Cannabis impacts sperm counts, motility in two generations of mice
An intense but short-term exposure to cannabis vapor lowered sperm counts and slowed sperm movement, or motility, not only in the directly exposed male mice but also in their sons.
The Washington State University study, published in the journal Toxicological Sciences, builds on other human and animal studies, showing that cannabis can impede male reproductive function. The current study uses more controlled circumstances than human studies, which often have to rely on surveys, and is the first known reproductive study to use vaporized whole cannabis in mice, which is the more common form humans use. Previous animal studies use other administration methods such as injections of tetrahydrocannabinol (THC), the main psychoactive component of cannabis.
More research needs to be done, but the study's generational findings should give cannabis users pause, said Kanako Hayashi, the paper's corresponding author.
"This is a warning flag. You may take cannabis for some kind of momentary stress, but it could affect your offspring," said Hayashi, who is an associate professor in WSU's School of Molecular Biosciences.
Human sperm counts have declined by as much as 59% in recent decades, according to some estimates. There are likely many reasons for this decline, Hayashi said, but this study adds to the evidence that cannabis use may be detrimental to male reproductive function.
For this study, researchers studied 30 adult male mice. They exposed 15 of them to cannabis vapor three times a day for ten days—an intense amount but one that mimics the cannabis intake of frequent cannabis users. The researchers then compared sperm counts and motility in those mice to the unexposed control group. They found that immediately after the exposure period, the mice's sperm motility decreased, and after one month, sperm counts were lower.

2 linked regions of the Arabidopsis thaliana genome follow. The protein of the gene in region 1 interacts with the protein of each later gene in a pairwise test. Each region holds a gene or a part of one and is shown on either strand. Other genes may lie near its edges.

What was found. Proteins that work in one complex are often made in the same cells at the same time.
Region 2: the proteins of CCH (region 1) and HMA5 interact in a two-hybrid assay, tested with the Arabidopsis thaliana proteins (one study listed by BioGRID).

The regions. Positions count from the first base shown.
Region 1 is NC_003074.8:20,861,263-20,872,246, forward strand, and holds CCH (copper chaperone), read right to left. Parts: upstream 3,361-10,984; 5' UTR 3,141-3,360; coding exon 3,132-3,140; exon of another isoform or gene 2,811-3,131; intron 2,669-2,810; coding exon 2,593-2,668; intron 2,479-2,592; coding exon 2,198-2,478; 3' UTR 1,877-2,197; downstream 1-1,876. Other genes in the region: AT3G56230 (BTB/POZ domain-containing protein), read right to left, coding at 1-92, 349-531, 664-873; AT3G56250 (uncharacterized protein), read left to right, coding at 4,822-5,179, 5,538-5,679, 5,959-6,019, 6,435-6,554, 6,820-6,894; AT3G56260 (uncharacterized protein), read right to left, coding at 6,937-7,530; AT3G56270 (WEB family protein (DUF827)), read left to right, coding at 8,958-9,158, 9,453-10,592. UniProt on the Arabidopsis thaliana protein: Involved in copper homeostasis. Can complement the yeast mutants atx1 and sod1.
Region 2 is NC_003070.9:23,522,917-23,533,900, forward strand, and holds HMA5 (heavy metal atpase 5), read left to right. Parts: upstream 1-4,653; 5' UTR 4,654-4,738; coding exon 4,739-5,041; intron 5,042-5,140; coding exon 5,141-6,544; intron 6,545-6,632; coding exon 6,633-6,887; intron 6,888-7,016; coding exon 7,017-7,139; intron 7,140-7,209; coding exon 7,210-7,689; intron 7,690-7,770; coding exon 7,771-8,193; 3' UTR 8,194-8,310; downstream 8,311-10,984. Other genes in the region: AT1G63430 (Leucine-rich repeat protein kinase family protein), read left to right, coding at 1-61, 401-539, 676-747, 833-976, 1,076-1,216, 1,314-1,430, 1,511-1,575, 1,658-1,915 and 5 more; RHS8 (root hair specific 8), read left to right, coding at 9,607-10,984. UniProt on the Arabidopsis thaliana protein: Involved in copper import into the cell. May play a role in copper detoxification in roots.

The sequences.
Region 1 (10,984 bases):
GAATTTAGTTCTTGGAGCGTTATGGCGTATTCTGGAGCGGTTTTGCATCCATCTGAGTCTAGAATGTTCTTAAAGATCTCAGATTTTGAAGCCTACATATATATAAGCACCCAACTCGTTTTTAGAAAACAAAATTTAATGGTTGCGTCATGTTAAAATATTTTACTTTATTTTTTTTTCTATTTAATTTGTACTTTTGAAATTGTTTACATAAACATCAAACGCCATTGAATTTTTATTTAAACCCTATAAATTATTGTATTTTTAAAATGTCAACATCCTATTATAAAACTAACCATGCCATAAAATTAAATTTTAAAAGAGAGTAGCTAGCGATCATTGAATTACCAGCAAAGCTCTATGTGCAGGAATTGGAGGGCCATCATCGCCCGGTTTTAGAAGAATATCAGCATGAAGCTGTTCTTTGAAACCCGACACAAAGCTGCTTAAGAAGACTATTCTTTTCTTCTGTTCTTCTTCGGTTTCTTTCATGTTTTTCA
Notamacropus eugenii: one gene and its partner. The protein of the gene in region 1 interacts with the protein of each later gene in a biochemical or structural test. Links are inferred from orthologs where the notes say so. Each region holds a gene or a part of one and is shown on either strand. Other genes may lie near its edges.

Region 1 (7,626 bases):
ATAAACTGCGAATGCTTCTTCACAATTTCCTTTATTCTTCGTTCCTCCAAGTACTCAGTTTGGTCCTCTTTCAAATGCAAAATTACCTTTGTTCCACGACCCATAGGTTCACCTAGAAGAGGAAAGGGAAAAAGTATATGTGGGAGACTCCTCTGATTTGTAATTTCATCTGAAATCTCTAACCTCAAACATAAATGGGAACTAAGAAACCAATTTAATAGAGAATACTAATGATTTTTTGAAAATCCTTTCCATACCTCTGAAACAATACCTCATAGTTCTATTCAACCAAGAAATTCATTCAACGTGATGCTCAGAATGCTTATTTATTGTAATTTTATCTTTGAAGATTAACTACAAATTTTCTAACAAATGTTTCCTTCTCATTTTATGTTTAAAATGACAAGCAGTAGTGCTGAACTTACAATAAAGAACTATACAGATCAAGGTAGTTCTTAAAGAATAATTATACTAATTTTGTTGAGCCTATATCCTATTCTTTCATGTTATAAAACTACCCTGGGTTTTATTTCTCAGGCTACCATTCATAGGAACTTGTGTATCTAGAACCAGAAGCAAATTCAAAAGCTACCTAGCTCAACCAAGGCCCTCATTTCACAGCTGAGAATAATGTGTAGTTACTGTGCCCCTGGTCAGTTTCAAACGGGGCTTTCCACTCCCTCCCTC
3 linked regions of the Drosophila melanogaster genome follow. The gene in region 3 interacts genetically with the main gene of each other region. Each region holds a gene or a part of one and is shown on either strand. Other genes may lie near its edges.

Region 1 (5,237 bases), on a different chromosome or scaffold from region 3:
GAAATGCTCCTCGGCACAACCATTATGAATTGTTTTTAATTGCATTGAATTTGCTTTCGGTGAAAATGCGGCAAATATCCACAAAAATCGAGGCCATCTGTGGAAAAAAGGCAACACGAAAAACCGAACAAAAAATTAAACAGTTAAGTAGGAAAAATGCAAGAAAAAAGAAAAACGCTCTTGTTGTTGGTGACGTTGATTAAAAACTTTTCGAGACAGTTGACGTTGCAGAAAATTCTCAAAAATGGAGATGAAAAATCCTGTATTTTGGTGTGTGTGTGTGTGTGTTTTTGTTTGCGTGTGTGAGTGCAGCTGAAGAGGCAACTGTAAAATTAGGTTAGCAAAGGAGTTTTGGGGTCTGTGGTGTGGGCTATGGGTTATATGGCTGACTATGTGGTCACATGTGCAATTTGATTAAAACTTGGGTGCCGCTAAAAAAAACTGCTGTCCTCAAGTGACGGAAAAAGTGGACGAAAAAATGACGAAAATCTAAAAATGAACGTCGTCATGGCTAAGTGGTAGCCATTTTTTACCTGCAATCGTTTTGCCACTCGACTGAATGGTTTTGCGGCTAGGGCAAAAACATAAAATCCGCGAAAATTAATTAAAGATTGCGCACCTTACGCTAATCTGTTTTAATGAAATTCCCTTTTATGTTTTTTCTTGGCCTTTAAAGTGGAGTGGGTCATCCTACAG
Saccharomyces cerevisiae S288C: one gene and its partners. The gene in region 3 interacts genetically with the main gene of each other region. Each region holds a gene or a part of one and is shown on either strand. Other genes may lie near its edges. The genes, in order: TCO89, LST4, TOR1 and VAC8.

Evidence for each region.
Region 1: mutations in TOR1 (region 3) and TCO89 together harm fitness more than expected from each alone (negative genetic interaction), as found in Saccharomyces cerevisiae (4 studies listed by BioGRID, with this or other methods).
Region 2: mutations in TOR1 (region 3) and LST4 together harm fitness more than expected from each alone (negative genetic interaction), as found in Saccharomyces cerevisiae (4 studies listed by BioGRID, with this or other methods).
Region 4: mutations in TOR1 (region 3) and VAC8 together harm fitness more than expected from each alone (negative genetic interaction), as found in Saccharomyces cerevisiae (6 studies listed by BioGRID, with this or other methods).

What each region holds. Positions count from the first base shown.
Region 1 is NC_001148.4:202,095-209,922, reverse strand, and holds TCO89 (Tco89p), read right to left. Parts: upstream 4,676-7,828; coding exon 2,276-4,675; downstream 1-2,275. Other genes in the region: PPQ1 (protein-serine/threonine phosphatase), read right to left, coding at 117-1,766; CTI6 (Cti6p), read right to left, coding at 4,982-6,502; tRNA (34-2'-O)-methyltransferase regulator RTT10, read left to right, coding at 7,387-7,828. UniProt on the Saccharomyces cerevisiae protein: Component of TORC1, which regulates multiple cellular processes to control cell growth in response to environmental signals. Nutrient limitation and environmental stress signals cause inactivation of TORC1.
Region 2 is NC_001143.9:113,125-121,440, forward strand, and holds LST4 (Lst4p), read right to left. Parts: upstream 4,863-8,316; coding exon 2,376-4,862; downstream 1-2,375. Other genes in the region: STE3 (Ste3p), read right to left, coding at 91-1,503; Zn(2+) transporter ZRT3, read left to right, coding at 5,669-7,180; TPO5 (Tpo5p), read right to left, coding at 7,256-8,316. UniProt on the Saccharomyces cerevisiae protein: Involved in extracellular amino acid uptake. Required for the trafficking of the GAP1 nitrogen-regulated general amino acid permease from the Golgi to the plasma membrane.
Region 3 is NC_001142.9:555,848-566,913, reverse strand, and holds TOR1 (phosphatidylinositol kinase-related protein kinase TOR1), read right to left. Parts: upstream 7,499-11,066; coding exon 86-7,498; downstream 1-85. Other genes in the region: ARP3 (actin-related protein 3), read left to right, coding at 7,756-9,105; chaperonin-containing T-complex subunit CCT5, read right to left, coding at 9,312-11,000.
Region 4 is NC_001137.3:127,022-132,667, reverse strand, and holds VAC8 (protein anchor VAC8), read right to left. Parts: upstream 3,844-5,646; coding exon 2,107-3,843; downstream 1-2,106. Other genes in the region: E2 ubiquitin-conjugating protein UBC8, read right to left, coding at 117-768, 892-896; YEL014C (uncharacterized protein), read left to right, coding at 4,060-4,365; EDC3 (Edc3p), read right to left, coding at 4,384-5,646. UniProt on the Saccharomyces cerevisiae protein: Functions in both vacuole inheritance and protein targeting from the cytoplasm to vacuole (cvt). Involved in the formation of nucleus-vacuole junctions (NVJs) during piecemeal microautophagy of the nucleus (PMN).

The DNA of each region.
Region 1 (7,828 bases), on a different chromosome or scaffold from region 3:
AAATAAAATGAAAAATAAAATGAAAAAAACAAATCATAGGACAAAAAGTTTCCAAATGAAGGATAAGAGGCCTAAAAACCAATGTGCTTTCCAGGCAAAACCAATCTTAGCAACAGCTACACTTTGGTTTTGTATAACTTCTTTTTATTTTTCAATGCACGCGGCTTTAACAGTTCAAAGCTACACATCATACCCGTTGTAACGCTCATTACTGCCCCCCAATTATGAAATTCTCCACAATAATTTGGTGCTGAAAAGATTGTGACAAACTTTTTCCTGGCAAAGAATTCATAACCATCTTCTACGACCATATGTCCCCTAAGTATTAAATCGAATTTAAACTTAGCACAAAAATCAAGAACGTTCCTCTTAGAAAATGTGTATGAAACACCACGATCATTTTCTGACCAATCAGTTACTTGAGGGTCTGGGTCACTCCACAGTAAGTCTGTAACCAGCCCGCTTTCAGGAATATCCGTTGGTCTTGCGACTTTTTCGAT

The researchers bred several of the male mice to unexposed female mice. The male progeny of the exposed group also showed lowered sperm count and motility. Cannabis-exposed sons also showed evidence of DNA damage and disruption related to sperm cell development.
"We were not expecting that the sperm would be completely gone or that motility would be completely offset, but the reduction in sperm count and motility of the offspring, the sons, is probably a direct effect of the cannabis exposure to father," said Kanako.
A third-generation, the grandsons of the exposed male mice, did not show the same impacts, however, which suggests that the cannabis exposure impacted the second-generation mice at a developmental stage.
Hayashi and her colleagues are currently testing the theory that cannabis exposure to mice in utero would have deeper generational effects, as the drug would affect the formation of the mice's reproductive system that could be passed down.